Breastfeed: We were given really nice glass bottles that I had every intention of using, but alas, my laziness reared its ugly head and I couldn’t bring myself to wash the pump, wash the bottle, dry the pump, dry the bottle, assemble the pump, pump the milk, refrigerate the milk, warm the milk…

Hand-Me-Downs: We were lucky to receive bags and boxes of baby clothing from friends and relatives out of the baby stage. Had we not been given so many things, I would have been at second-hand shops and yard sales sorting through piles. Yard sales are great, especially when you stumble upon parents in the “we are never having more kids” phase of life and want to get rid of everything. These parents often sell boxes of baby clothes for a few dollars. Wonderful.

the grumpy stare-down [hat, sweater, vest, and boots were all hand-me downs; overalls were made out of an old wool sweater]

the grumpy stare-down [hat, sweater, vest, and boots were all hand-me downs; overalls were made out of an old wool sweater]

We had second-hand everything: crib, high chair (a family piece from the 20’s), cloth diapers and clothing from my mother-in-law (she faithfully washed everything well and stored it for thirty years). We did get a new carseat (as a gift from grandparents, and great-aunts) because I was a bit leery about getting a second-hand one (although lots of people do find great used carseats).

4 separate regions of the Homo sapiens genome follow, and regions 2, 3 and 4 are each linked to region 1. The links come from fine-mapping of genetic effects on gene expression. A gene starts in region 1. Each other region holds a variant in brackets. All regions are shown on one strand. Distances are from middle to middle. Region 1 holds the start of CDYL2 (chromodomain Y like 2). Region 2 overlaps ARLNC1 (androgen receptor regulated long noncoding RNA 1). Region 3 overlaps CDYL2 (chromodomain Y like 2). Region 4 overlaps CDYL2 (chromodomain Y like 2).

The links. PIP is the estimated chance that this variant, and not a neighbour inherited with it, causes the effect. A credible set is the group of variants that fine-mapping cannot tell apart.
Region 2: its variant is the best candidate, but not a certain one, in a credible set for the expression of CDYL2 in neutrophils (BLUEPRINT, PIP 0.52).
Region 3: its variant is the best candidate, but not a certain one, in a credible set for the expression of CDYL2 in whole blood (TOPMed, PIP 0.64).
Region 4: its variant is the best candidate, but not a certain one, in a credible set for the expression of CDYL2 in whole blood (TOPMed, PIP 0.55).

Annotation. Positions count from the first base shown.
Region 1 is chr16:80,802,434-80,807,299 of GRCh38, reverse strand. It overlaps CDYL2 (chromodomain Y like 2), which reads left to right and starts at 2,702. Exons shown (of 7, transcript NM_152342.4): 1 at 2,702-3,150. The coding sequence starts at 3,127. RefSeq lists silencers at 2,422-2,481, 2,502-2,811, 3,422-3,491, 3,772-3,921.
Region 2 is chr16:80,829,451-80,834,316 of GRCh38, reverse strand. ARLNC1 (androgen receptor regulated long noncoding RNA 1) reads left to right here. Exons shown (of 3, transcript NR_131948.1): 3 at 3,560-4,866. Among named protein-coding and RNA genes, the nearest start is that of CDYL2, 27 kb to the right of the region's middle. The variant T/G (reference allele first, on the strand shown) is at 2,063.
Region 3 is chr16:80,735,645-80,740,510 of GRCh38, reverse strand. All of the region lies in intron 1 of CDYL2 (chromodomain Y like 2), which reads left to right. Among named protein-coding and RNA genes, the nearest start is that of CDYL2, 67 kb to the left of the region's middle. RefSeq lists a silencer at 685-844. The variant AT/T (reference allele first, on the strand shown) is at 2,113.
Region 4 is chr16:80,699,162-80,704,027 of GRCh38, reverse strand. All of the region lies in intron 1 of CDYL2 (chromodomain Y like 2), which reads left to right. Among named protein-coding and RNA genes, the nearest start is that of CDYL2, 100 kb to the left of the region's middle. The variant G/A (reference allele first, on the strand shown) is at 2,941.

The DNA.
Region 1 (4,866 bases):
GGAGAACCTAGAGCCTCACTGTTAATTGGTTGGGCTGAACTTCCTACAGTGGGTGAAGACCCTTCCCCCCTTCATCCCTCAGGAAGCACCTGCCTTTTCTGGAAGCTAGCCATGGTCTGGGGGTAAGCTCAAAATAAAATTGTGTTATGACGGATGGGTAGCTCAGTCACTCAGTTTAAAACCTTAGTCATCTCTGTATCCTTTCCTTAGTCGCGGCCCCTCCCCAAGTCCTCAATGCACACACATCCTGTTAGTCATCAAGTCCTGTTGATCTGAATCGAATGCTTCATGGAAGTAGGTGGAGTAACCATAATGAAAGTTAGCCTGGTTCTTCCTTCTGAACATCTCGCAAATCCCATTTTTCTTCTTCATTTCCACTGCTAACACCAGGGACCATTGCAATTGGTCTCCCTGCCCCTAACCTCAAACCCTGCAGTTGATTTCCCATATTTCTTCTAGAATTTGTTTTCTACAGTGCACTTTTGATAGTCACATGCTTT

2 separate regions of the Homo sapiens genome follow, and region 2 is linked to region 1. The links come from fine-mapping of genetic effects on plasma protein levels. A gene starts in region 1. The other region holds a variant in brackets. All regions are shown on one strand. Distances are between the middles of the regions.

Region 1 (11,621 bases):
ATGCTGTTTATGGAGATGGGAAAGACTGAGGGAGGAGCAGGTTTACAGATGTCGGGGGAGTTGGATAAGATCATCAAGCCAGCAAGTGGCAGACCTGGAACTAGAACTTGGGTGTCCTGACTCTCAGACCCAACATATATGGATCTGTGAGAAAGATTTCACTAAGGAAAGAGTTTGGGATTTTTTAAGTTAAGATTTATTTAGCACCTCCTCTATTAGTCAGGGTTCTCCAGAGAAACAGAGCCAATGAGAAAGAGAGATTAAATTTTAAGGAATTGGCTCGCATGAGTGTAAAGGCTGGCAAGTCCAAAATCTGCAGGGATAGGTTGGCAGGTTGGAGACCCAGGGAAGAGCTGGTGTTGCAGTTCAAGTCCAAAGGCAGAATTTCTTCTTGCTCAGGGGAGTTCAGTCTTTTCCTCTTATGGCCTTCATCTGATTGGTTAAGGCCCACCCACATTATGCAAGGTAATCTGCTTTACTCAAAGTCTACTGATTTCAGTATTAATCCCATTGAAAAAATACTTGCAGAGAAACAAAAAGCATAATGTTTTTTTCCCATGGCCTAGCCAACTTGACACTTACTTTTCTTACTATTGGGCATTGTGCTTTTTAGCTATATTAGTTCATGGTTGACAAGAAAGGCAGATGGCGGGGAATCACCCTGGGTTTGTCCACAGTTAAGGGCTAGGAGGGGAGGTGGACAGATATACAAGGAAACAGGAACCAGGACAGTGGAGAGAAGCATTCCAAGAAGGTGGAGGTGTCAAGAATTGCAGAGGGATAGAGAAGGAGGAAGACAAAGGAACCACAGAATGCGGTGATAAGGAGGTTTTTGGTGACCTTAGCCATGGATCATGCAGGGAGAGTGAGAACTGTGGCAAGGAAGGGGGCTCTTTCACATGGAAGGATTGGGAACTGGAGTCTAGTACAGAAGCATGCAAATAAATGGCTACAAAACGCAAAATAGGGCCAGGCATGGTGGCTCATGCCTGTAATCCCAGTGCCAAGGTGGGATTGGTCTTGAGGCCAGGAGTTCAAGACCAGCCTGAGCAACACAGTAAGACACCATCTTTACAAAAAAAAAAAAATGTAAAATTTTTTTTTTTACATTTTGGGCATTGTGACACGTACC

I didn’t keep track of what we spent on our baby in her first year, but off the top of my head my estimate is that we spent about $100 on new diapers, clothing, and fabric (I got really excited about making baby clothes); $100 on travel expenses (we flew to Europe for two weeks when she was 6 months old and paid 10% of a regular ticket price for her); $100 on toys or clothing that I really liked (a set of wooden blocks, wool to knit her a doll, and a few cute sweaters).

Obviously, having a baby costs more than a couple hundred dollars if you take in to account the gas you need to drive to the prenatal appointments, the mountains of food you inhale because you are extra hungry from nursing, or the lack of paid work that goes on once the wee one arrives. The point is, however, that you needn’t listen to people who insist you need X amount of money to raise a child. Babies don’t need much to be happy. Given a blanket, a diaper, and a boob, most babies are quite content. Special circumstances such as health problems, or an inability to breastfeed certainly make things more of a challenge, but one can still keep the costs low with a bit of ingenuity.